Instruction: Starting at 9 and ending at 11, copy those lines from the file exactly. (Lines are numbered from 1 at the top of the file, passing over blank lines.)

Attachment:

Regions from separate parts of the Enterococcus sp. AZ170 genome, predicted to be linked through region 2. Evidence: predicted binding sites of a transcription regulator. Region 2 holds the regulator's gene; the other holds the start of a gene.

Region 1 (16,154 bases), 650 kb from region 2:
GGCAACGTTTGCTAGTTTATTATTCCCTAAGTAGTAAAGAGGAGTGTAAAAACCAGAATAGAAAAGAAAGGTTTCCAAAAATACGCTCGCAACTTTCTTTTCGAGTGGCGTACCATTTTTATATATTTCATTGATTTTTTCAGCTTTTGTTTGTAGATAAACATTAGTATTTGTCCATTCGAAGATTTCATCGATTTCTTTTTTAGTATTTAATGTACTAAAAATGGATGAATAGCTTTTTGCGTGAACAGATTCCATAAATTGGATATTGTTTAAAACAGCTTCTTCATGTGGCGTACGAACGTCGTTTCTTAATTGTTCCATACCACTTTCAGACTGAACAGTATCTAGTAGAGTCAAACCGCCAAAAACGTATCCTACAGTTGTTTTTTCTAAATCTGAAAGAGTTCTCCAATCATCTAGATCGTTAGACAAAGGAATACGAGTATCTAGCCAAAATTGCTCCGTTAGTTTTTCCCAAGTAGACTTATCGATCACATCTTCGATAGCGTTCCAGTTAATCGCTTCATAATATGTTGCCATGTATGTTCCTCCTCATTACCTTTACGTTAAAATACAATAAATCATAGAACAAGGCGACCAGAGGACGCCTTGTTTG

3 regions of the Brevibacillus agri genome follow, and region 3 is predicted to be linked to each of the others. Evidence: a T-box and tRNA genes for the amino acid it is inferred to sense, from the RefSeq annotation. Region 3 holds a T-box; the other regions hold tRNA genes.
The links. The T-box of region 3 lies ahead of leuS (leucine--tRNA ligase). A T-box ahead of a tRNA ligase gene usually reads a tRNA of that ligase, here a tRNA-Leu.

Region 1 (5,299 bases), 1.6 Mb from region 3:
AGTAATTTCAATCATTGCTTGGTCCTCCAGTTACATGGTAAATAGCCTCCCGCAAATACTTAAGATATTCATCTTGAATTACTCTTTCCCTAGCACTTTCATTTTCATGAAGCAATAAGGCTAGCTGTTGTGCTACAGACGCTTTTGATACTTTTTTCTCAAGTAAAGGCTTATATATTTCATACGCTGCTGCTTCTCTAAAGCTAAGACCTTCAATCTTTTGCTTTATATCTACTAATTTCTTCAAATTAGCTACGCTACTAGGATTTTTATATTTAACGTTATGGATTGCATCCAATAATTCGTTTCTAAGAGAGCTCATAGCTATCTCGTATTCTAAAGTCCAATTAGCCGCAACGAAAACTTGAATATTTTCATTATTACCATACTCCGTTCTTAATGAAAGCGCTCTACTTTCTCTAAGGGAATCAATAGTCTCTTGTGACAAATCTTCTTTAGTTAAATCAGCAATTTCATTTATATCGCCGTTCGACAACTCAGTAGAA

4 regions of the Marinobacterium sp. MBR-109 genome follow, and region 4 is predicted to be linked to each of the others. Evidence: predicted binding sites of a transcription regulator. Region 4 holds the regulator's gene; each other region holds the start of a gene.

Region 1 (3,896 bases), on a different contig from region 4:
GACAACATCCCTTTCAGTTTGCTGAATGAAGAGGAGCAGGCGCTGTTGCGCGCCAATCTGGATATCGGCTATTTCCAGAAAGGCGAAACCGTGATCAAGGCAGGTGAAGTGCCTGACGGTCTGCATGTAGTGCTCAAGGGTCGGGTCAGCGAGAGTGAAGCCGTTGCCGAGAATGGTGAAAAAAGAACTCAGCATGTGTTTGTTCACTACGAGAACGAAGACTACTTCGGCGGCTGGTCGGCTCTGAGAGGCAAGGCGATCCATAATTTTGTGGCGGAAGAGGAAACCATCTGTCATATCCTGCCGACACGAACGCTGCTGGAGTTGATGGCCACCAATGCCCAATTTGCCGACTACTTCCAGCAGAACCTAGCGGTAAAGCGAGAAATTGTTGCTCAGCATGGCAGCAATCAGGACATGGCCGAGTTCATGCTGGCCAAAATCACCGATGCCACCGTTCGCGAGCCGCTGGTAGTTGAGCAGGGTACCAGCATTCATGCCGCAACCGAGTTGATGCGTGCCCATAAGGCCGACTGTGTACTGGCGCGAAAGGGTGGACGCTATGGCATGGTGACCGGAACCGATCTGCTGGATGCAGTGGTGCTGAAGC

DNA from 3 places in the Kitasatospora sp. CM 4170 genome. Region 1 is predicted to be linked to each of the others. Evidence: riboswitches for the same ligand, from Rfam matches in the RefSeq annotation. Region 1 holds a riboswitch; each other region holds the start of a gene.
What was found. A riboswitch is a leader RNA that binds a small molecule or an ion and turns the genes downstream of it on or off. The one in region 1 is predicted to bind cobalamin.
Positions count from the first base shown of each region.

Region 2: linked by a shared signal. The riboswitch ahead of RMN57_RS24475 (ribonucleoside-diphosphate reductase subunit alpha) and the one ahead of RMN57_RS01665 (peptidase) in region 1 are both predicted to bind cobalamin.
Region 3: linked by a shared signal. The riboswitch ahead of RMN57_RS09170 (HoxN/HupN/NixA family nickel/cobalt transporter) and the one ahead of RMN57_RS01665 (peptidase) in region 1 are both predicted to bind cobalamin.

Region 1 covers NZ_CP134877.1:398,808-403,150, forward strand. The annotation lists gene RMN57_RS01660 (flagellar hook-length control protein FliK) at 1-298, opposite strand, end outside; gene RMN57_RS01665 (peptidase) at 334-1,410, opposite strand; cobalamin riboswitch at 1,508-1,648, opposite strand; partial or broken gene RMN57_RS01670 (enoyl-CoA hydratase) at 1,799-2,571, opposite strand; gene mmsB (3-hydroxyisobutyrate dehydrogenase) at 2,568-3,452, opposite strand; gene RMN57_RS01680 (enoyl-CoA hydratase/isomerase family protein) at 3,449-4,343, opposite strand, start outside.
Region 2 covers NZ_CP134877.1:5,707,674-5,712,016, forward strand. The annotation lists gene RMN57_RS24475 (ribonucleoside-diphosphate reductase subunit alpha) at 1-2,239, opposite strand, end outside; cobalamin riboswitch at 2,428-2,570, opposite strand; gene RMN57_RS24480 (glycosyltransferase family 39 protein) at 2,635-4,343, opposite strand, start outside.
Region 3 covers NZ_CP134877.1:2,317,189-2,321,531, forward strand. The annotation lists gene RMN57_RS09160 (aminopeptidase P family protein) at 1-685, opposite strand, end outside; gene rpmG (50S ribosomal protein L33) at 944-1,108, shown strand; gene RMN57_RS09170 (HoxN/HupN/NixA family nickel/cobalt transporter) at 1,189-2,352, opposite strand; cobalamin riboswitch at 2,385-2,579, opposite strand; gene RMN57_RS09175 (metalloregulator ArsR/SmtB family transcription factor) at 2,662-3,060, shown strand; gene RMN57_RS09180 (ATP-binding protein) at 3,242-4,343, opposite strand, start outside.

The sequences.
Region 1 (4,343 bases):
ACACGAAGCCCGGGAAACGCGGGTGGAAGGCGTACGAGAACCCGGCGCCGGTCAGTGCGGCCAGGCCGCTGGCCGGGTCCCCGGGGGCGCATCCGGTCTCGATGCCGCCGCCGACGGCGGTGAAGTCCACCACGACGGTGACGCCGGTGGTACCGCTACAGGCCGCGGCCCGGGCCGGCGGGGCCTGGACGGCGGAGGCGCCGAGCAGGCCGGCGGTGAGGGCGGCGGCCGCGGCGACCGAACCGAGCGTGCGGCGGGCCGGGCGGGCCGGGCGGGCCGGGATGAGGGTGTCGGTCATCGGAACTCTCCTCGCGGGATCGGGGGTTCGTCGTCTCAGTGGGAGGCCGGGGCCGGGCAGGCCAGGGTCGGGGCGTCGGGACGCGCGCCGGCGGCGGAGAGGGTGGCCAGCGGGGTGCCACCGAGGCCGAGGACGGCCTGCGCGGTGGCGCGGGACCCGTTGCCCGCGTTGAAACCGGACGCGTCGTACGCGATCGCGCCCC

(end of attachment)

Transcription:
Region 1 (3,896 bases), on a different contig from region 4:
GACAACATCCCTTTCAGTTTGCTGAATGAAGAGGAGCAGGCGCTGTTGCGCGCCAATCTGGATATCGGCTATTTCCAGAAAGGCGAAACCGTGATCAAGGCAGGTGAAGTGCCTGACGGTCTGCATGTAGTGCTCAAGGGTCGGGTCAGCGAGAGTGAAGCCGTTGCCGAGAATGGTGAAAAAAGAACTCAGCATGTGTTTGTTCACTACGAGAACGAAGACTACTTCGGCGGCTGGTCGGCTCTGAGAGGCAAGGCGATCCATAATTTTGTGGCGGAAGAGGAAACCATCTGTCATATCCTGCCGACACGAACGCTGCTGGAGTTGATGGCCACCAATGCCCAATTTGCCGACTACTTCCAGCAGAACCTAGCGGTAAAGCGAGAAATTGTTGCTCAGCATGGCAGCAATCAGGACATGGCCGAGTTCATGCTGGCCAAAATCACCGATGCCACCGTTCGCGAGCCGCTGGTAGTTGAGCAGGGTACCAGCATTCATGCCGCAACCGAGTTGATGCGTGCCCATAAGGCCGACTGTGTACTGGCGCGAAAGGGTGGACGCTATGGCATGGTGACCGGAACCGATCTGCTGGATGCAGTGGTGCTGAAGC

DNA from 3 places in the Kitasatospora sp. CM 4170 genome. Region 1 is predicted to be linked to each of the others. Evidence: riboswitches for the same ligand, from Rfam matches in the RefSeq annotation. Region 1 holds a riboswitch; each other region holds the start of a gene.